The only option to protect homes and businesses from the threat of flooding is to remove the government's political agenda from funding defences, according to the property policy adviser at the Association of British Insurers (ABI).
Committee MPs criticised the government's 'reactive' approach to flood protection, saying it lacked long-term strategic planning to manage the risk.
In March, chancellor George Osborne announced plans to raise £700m to boost flood defences and resilience by increasing the insurance premium tax to 10%, after a series of storms took place in December.
Hughes said: "Investment should not be a 'sticking plaster' in an emergency situation."
The EAC found that funding fluctuates year-on-year. During the last parliament funding was initially cut and only increased after a series of floods took place in the winter of 2013-14.
They also revealed the condition of critical flood defences was in decline due to cuts in maintaining them. As a result the number of defences which met the Environment Agency's required condition also fell.
Chair of the committee Mary Creagh said this represented an "unacceptable risk" to local communities in flood prone areas and that the government needed to put money into the upkeep of existing defences as well as investing in new ones.
"Failure to do so can have terrible consequences for residents and businesses when defences fail," she said.
"We urge the government to go beyond its current target and aim to have virtually all its critical assets meeting the Environment Agency's required condition by 2019."
On planning, the MPs argued while there was a national policy in place the number of local plans and strategies was "worryingly low" and that local authorities were not receiving the support they needed to prepare for, and mitigate, the impacts of flooding.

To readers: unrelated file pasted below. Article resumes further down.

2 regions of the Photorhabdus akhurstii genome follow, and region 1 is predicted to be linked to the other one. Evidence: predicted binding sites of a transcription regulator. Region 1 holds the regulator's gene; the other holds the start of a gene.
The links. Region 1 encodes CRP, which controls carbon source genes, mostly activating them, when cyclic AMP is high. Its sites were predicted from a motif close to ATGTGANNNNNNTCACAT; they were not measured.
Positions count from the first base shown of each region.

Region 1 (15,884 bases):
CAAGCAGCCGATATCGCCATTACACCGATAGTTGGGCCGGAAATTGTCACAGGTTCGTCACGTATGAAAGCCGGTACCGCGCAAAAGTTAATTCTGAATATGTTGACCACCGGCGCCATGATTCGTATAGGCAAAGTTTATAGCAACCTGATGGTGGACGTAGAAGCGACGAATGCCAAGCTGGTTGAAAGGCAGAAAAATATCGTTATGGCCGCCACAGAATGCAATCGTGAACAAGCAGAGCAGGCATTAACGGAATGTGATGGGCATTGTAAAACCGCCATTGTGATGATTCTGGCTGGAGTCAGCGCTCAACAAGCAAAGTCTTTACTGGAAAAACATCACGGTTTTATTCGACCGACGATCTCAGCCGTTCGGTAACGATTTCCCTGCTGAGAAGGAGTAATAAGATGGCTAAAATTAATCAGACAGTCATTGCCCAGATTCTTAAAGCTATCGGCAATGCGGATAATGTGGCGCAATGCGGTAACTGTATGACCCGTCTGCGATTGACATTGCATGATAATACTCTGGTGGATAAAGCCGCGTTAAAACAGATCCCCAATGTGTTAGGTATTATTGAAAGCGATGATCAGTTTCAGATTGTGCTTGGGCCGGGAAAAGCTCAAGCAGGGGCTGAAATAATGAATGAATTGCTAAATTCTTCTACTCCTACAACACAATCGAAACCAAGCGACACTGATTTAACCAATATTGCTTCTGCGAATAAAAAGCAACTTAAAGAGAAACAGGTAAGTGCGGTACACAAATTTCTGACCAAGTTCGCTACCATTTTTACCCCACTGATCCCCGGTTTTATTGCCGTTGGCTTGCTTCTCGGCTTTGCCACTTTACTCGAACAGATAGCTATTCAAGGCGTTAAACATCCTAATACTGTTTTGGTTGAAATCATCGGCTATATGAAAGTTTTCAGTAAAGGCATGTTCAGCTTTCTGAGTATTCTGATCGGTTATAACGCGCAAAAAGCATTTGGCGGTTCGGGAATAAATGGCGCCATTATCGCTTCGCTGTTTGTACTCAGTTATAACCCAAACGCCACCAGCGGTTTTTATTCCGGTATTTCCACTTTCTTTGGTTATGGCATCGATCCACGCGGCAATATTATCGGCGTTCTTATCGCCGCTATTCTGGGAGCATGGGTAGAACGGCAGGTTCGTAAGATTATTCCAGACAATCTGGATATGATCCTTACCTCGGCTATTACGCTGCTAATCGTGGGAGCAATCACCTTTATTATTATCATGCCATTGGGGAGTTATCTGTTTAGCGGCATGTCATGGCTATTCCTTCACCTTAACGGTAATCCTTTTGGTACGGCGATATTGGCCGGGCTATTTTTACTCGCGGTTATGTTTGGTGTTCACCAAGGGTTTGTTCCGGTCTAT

On resilience, the committee slammed the government for lacking transparency in publishing the results of past reviews or tracking in an open way how it had implemented them. The EAC recommended the current National Flood Resilience Review "would be a good place to start" for an action plan.
The review was launched following Storm Desmond last December and it is due to be published.
The Department for Environment, Food and Rural Affairs said it was undertaking a six-year capital investment programme, which would end year-on-year fluctuations in spending.
The department added the National Flood Resilience Review would bring "immediate actions" to better protect communities ahead of this winter.
A spokeswoman said: "This will be followed by our 25-year environment plan later this year setting out a new approach to managing our rivers across whole catchments, keeping homes, businesses and infrastructure safer from flooding.
"We continue to invest record amounts to protect the nation against the threat of flooding - £2.3bn in flood defences, with an extra £700m announced in the Budget, to better protect more than 300,000 properties."